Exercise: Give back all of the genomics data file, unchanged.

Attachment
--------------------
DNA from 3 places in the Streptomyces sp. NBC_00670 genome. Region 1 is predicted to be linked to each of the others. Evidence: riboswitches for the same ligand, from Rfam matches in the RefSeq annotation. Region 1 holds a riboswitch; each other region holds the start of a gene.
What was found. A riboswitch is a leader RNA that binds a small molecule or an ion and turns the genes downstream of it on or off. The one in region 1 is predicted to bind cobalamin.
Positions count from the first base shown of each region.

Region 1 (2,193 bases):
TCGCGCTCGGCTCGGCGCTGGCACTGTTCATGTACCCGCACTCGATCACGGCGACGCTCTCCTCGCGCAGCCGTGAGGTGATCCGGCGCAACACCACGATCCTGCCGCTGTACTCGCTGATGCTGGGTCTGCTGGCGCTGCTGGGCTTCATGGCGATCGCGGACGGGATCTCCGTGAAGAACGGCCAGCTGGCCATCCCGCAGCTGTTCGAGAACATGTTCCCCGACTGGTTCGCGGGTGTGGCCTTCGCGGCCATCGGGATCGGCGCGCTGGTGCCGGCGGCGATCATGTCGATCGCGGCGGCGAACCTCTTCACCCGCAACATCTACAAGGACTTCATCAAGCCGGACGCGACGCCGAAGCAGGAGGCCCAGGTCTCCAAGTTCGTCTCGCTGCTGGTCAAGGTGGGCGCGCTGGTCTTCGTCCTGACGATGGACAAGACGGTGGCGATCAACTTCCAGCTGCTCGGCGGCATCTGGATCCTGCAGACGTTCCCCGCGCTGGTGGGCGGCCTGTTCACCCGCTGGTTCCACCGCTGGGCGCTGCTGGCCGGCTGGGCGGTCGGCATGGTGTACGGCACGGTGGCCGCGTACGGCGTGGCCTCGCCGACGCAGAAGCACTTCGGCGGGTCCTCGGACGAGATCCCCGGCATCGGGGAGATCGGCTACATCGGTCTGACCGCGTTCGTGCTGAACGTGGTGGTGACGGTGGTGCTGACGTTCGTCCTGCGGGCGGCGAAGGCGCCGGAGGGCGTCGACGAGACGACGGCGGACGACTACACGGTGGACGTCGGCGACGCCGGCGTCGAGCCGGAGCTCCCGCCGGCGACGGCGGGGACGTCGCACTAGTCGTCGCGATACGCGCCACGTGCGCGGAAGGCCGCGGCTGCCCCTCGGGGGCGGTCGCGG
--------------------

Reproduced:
DNA from 3 places in the Streptomyces sp. NBC_00670 genome. Region 1 is predicted to be linked to each of the others. Evidence: riboswitches for the same ligand, from Rfam matches in the RefSeq annotation. Region 1 holds a riboswitch; each other region holds the start of a gene.
What was found. A riboswitch is a leader RNA that binds a small molecule or an ion and turns the genes downstream of it on or off. The one in region 1 is predicted to bind cobalamin.
Positions count from the first base shown of each region.

Region 1 (2,193 bases):
TCGCGCTCGGCTCGGCGCTGGCACTGTTCATGTACCCGCACTCGATCACGGCGACGCTCTCCTCGCGCAGCCGTGAGGTGATCCGGCGCAACACCACGATCCTGCCGCTGTACTCGCTGATGCTGGGTCTGCTGGCGCTGCTGGGCTTCATGGCGATCGCGGACGGGATCTCCGTGAAGAACGGCCAGCTGGCCATCCCGCAGCTGTTCGAGAACATGTTCCCCGACTGGTTCGCGGGTGTGGCCTTCGCGGCCATCGGGATCGGCGCGCTGGTGCCGGCGGCGATCATGTCGATCGCGGCGGCGAACCTCTTCACCCGCAACATCTACAAGGACTTCATCAAGCCGGACGCGACGCCGAAGCAGGAGGCCCAGGTCTCCAAGTTCGTCTCGCTGCTGGTCAAGGTGGGCGCGCTGGTCTTCGTCCTGACGATGGACAAGACGGTGGCGATCAACTTCCAGCTGCTCGGCGGCATCTGGATCCTGCAGACGTTCCCCGCGCTGGTGGGCGGCCTGTTCACCCGCTGGTTCCACCGCTGGGCGCTGCTGGCCGGCTGGGCGGTCGGCATGGTGTACGGCACGGTGGCCGCGTACGGCGTGGCCTCGCCGACGCAGAAGCACTTCGGCGGGTCCTCGGACGAGATCCCCGGCATCGGGGAGATCGGCTACATCGGTCTGACCGCGTTCGTGCTGAACGTGGTGGTGACGGTGGTGCTGACGTTCGTCCTGCGGGCGGCGAAGGCGCCGGAGGGCGTCGACGAGACGACGGCGGACGACTACACGGTGGACGTCGGCGACGCCGGCGTCGAGCCGGAGCTCCCGCCGGCGACGGCGGGGACGTCGCACTAGTCGTCGCGATACGCGCCACGTGCGCGGAAGGCCGCGGCTGCCCCTCGGGGGCGGTCGCGG